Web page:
Regardless of the insured’s intoxicated state, the act of striking another is intentional, that such an act is not a covered occurrence under the policy in question here, and that such incidents are subject to a properly drafted “intentional acts” exclusion clause. Consequently, we hold that the liability insurer in this instance is under no duty to defend or indemnify its insured in connection with an action seeking damages stemming from the insured’s intentional infliction of bodily injury, even when the insured was intoxicated or believed he acted in self-defense.
The insurance agreement in this case obligates State Farm to defend and indemnify the defendant in connection with actions brought against him for damages caused by an “occurrence.” The policy defines the term “occurrence” as an accident resulting in bodily injury. Although the policy does not define the term “accident,” a common definition of the term is “a happening that is not expected, foreseen, or intended.” In addition, the policy contains exclusionary language precluding coverage for bodily injury or property damage “(1) which is either expected or intended by the insured; or (2) which is the result of willful and malicious acts of the insured.”
This court dealt with a similarly worded insurance policy. This court observed that “‘intent’ or ‘intention’ denotes a design or desire to cause the consequences of one’s acts and a belief that given consequences are substantially certain to result from the acts.” Applying this definition of intent, we concluded that a homeowner’s liability insurance policy did not cover the insured’s actions of fatally shooting his wife and two of her friends, despite a claim that the insured did not intend his actions because he acted in a psychotic fit of rage. We also noted that the insured’s “supposed inability to control his acts [was] not the same as an inability to intend his acts.”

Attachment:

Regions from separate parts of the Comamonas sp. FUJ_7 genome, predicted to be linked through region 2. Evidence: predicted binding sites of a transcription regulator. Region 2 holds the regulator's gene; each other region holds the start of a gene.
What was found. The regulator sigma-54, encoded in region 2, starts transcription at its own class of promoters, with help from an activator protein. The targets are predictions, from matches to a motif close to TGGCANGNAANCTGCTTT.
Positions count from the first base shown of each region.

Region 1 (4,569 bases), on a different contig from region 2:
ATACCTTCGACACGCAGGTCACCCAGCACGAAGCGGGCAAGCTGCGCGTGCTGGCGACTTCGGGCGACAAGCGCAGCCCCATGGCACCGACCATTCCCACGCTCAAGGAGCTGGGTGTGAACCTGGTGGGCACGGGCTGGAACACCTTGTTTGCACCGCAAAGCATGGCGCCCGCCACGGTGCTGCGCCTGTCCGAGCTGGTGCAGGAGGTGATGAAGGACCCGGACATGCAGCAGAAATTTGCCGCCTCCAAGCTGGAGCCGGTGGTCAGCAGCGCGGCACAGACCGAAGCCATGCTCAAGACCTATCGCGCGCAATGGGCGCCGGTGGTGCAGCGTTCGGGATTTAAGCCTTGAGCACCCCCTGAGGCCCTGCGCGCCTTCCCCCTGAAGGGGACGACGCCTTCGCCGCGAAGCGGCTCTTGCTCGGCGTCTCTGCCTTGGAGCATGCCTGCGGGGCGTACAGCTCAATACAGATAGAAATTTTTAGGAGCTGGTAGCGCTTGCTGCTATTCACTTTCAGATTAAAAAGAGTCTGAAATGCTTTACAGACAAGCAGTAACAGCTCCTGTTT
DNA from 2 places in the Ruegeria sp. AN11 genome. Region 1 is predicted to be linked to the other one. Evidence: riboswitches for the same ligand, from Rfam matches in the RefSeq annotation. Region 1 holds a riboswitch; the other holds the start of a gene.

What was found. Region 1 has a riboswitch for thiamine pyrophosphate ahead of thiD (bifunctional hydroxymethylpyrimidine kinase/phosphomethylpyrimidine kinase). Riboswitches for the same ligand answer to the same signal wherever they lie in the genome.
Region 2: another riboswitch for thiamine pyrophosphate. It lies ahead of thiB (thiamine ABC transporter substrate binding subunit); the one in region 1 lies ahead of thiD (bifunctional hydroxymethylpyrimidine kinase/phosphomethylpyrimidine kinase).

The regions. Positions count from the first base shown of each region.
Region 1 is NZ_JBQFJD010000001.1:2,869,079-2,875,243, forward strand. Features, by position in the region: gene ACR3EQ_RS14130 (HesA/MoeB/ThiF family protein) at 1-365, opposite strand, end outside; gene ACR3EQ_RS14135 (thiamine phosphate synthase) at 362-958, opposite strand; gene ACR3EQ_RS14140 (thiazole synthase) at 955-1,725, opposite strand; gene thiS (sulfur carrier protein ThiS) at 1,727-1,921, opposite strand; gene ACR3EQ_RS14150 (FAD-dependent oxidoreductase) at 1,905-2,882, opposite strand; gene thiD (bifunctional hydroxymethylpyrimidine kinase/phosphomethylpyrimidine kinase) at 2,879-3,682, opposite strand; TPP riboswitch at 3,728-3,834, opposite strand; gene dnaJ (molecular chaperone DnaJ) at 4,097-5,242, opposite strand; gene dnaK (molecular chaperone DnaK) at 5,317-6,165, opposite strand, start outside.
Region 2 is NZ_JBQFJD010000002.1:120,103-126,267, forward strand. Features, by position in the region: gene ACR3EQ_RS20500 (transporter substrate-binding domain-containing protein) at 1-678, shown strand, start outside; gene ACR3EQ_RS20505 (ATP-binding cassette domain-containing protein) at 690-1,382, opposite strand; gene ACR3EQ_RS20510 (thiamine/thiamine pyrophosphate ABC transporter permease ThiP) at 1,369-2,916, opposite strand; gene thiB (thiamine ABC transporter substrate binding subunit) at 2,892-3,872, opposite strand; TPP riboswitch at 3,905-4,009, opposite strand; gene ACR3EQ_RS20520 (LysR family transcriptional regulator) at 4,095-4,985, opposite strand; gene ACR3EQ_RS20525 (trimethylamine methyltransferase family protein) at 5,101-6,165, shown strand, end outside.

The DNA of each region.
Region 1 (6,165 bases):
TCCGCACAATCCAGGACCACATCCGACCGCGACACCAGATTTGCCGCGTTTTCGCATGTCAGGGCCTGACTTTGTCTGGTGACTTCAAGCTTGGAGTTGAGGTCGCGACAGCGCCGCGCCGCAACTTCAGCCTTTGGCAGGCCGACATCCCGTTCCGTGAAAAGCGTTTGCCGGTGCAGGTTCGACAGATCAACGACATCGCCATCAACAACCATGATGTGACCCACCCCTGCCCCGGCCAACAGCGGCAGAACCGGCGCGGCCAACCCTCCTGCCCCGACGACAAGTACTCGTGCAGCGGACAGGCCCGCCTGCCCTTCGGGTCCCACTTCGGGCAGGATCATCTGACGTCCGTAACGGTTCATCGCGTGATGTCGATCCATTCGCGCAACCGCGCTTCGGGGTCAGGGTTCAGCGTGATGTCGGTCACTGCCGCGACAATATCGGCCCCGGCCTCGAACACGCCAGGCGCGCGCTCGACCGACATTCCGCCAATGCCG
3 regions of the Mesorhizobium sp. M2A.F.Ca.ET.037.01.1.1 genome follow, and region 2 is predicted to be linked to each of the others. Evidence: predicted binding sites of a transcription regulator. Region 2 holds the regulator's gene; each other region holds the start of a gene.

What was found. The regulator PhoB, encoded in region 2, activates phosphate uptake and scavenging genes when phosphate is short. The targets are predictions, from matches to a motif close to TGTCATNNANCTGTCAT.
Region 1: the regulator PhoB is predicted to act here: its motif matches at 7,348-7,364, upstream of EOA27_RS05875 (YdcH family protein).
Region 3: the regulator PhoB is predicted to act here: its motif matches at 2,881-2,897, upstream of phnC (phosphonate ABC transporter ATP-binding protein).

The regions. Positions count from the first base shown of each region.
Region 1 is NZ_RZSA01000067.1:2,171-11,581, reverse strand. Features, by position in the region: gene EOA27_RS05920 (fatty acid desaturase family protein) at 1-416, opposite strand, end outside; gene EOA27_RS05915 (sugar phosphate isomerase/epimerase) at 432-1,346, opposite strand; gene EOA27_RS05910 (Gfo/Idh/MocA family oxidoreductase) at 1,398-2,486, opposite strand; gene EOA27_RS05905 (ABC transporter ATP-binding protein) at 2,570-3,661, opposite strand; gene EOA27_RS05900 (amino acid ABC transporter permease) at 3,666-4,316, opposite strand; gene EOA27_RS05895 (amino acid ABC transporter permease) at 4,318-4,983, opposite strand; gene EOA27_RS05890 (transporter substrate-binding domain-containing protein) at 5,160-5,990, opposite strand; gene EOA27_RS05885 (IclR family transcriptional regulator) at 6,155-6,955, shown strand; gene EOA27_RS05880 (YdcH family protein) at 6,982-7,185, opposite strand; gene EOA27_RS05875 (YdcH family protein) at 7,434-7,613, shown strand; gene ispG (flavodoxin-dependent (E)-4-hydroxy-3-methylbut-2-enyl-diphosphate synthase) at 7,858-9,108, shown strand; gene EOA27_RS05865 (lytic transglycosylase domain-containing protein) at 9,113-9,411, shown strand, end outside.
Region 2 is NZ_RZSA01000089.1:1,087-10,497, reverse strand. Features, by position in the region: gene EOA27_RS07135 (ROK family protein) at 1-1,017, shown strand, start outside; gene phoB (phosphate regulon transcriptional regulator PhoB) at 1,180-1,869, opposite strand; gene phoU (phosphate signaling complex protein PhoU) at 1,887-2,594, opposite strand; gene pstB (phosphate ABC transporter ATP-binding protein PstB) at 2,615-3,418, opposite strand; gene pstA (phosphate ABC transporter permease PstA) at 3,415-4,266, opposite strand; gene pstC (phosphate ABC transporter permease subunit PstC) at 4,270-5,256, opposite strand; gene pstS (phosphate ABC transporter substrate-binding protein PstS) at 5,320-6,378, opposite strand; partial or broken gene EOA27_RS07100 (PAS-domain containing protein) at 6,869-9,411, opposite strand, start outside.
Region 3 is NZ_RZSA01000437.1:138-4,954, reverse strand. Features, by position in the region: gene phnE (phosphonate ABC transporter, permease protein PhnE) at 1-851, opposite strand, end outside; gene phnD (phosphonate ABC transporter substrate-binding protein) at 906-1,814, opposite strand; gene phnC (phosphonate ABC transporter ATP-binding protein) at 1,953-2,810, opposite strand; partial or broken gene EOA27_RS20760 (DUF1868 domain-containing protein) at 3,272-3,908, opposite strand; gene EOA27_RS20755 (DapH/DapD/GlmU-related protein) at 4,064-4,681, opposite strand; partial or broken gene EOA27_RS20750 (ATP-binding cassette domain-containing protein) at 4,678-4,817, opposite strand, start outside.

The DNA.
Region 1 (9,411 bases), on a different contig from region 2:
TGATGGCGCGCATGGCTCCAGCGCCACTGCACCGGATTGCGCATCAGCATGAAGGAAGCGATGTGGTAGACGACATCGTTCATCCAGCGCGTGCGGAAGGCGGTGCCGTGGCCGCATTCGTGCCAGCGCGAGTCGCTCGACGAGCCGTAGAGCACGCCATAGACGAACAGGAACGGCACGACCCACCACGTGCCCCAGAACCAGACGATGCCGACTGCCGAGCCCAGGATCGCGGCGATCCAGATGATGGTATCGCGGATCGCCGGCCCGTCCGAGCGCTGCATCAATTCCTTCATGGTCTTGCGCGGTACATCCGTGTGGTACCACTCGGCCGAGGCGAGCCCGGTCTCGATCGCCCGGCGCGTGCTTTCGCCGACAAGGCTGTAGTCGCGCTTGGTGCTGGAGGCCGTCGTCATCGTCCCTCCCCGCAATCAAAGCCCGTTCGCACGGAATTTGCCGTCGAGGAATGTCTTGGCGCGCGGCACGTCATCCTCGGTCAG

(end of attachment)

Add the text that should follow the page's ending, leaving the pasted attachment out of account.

We take this opportunity to extend our holding and reject appellants’ argument that the dependant was unable to act intentionally as a result of his voluntary intoxication. Whether he thought he was God or his evil master is of no matter because he admittedly struck the victim in the eye with the desire of getting away from him. This is a non-accidental intentional act even if he did not intend to harm him. Thus, we conclude that his act of striking the victim is not an occurrence under the insurance policy and is excluded from coverage under the policy language concerning intentional misconduct. In this, we recognize his claims that the intentional-acts exclusion does not apply because, given his advanced state of intoxication, he did not intend to injure the victim and that, because he believed he acted in self-defense, his conduct was not malicious. We reject this line of argument because the exclusion properly dovetails with the reasonable construction of the policy that an occurrence requires an accidental event. Accordingly, State Farm is not obligated to defend or indemnify the defendant with respect to any judgment obtained against him by the victim.